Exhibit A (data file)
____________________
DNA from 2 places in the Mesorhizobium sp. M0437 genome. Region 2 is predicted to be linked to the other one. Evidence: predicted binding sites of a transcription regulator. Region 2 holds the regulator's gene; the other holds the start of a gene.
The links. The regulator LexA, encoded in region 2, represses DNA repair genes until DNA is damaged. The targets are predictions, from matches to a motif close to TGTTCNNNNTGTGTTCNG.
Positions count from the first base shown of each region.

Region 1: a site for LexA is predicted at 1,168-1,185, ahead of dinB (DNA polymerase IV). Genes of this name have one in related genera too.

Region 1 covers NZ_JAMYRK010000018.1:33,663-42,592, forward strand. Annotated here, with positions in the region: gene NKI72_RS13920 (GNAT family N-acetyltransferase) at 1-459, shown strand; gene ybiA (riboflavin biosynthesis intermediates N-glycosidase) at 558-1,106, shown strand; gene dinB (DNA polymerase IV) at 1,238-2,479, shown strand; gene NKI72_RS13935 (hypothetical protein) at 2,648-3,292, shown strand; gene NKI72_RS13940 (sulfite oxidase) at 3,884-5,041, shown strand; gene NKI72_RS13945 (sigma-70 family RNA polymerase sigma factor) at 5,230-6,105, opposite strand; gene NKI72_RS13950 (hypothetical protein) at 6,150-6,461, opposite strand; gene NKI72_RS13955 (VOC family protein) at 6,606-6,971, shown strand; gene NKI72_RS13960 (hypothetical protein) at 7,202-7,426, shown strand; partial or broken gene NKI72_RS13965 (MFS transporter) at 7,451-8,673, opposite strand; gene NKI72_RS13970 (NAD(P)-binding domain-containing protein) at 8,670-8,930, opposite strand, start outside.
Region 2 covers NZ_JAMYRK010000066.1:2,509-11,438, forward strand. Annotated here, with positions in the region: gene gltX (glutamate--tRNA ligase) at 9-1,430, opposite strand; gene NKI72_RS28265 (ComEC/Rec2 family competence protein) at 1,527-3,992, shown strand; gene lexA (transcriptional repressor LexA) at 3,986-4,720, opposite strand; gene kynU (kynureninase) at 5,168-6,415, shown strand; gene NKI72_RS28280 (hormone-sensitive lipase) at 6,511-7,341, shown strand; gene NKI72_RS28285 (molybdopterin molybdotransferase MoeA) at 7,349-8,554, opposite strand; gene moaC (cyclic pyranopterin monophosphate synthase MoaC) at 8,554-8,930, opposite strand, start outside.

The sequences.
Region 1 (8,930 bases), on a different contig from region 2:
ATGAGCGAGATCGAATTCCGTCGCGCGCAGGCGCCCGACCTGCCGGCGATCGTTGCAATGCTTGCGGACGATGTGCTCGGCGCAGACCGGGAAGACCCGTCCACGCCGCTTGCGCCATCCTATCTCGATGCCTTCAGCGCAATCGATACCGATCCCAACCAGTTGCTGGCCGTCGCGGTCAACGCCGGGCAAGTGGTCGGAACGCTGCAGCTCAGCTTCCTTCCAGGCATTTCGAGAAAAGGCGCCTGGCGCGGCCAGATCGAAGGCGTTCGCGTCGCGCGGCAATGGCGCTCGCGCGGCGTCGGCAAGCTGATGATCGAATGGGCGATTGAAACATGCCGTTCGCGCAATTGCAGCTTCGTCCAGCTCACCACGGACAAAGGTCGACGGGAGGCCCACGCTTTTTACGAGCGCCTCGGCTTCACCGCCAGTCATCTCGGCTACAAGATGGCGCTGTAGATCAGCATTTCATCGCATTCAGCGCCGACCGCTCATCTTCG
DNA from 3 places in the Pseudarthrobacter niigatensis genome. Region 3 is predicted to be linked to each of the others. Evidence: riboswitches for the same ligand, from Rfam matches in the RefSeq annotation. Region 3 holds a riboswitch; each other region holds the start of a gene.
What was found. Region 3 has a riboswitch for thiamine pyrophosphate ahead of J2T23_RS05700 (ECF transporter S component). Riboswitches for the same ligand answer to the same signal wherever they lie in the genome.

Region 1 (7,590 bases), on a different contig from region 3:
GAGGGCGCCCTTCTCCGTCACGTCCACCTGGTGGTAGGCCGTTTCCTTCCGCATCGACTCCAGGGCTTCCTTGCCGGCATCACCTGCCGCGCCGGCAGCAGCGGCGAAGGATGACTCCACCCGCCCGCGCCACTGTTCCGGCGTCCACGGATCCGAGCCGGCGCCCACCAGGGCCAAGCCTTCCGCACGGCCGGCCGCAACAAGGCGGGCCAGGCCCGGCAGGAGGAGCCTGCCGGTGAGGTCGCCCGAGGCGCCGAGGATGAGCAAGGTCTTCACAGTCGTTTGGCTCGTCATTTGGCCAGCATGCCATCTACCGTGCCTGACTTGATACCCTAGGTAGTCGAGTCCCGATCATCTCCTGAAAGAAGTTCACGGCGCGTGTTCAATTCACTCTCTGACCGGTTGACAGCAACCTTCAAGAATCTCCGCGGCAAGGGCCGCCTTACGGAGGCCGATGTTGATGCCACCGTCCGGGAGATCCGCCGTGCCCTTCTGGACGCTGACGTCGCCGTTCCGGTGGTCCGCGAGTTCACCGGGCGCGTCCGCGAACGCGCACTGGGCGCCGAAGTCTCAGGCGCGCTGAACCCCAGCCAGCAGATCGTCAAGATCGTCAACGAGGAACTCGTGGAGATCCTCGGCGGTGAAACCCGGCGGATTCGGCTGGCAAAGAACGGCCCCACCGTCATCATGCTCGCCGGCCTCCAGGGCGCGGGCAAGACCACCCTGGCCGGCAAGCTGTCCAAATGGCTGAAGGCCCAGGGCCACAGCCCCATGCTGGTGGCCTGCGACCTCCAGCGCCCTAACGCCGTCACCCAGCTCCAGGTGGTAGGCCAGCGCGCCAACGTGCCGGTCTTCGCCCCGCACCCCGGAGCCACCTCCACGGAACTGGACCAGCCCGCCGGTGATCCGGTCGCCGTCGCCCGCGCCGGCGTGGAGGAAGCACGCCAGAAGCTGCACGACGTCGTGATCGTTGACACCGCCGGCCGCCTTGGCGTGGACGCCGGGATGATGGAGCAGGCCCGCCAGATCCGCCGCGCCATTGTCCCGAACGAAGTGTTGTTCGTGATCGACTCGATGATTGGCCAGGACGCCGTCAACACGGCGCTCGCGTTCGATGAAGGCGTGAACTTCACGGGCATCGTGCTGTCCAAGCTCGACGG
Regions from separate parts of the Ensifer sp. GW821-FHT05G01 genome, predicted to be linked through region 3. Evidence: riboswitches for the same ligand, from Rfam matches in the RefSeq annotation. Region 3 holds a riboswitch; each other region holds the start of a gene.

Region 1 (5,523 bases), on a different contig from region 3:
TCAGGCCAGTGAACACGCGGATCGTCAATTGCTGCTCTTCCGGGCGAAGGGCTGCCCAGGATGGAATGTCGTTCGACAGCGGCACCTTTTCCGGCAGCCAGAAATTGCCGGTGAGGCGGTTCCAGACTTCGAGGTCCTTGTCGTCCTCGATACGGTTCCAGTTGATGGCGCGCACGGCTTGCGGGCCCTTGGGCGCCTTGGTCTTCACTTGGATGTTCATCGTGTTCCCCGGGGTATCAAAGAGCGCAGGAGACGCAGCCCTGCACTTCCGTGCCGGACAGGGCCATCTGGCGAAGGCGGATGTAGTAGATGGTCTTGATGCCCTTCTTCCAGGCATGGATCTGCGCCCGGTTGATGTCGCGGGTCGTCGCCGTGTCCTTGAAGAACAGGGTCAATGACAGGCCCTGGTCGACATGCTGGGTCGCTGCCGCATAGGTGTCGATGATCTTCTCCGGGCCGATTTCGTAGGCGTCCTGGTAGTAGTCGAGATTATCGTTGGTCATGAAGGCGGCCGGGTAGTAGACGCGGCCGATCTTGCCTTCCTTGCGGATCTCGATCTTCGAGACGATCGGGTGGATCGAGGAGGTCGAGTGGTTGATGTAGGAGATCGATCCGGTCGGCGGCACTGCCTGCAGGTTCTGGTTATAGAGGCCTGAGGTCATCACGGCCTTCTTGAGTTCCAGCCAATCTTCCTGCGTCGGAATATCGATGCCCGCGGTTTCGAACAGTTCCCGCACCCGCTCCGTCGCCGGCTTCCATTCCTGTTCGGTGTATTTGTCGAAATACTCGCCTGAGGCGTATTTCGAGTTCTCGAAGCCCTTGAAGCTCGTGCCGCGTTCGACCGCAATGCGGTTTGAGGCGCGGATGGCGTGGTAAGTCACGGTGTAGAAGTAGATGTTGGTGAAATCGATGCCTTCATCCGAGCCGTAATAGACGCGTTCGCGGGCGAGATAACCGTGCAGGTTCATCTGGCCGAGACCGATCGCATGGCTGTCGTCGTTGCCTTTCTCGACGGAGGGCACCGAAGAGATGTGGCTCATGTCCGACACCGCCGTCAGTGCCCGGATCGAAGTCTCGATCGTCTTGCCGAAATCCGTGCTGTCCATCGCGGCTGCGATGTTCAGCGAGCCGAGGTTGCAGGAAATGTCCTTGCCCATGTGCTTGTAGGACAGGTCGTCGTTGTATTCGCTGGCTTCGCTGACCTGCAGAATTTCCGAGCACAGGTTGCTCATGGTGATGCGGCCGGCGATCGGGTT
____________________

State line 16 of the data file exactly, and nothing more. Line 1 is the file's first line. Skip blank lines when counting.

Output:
TCAGGCCAGTGAACACGCGGATCGTCAATTGCTGCTCTTCCGGGCGAAGGGCTGCCCAGGATGGAATGTCGTTCGACAGCGGCACCTTTTCCGGCAGCCAGAAATTGCCGGTGAGGCGGTTCCAGACTTCGAGGTCCTTGTCGTCCTCGATACGGTTCCAGTTGATGGCGCGCACGGCTTGCGGGCCCTTGGGCGCCTTGGTCTTCACTTGGATGTTCATCGTGTTCCCCGGGGTATCAAAGAGCGCAGGAGACGCAGCCCTGCACTTCCGTGCCGGACAGGGCCATCTGGCGAAGGCGGATGTAGTAGATGGTCTTGATGCCCTTCTTCCAGGCATGGATCTGCGCCCGGTTGATGTCGCGGGTCGTCGCCGTGTCCTTGAAGAACAGGGTCAATGACAGGCCCTGGTCGACATGCTGGGTCGCTGCCGCATAGGTGTCGATGATCTTCTCCGGGCCGATTTCGTAGGCGTCCTGGTAGTAGTCGAGATTATCGTTGGTCATGAAGGCGGCCGGGTAGTAGACGCGGCCGATCTTGCCTTCCTTGCGGATCTCGATCTTCGAGACGATCGGGTGGATCGAGGAGGTCGAGTGGTTGATGTAGGAGATCGATCCGGTCGGCGGCACTGCCTGCAGGTTCTGGTTATAGAGGCCTGAGGTCATCACGGCCTTCTTGAGTTCCAGCCAATCTTCCTGCGTCGGAATATCGATGCCCGCGGTTTCGAACAGTTCCCGCACCCGCTCCGTCGCCGGCTTCCATTCCTGTTCGGTGTATTTGTCGAAATACTCGCCTGAGGCGTATTTCGAGTTCTCGAAGCCCTTGAAGCTCGTGCCGCGTTCGACCGCAATGCGGTTTGAGGCGCGGATGGCGTGGTAAGTCACGGTGTAGAAGTAGATGTTGGTGAAATCGATGCCTTCATCCGAGCCGTAATAGACGCGTTCGCGGGCGAGATAACCGTGCAGGTTCATCTGGCCGAGACCGATCGCATGGCTGTCGTCGTTGCCTTTCTCGACGGAGGGCACCGAAGAGATGTGGCTCATGTCCGACACCGCCGTCAGTGCCCGGATCGAAGTCTCGATCGTCTTGCCGAAATCCGTGCTGTCCATCGCGGCTGCGATGTTCAGCGAGCCGAGGTTGCAGGAAATGTCCTTGCCCATGTGCTTGTAGGACAGGTCGTCGTTGTATTCGCTGGCTTCGCTGACCTGCAGAATTTCCGAGCACAGGTTGCTCATGGTGATGCGGCCGGCGATCGGGTT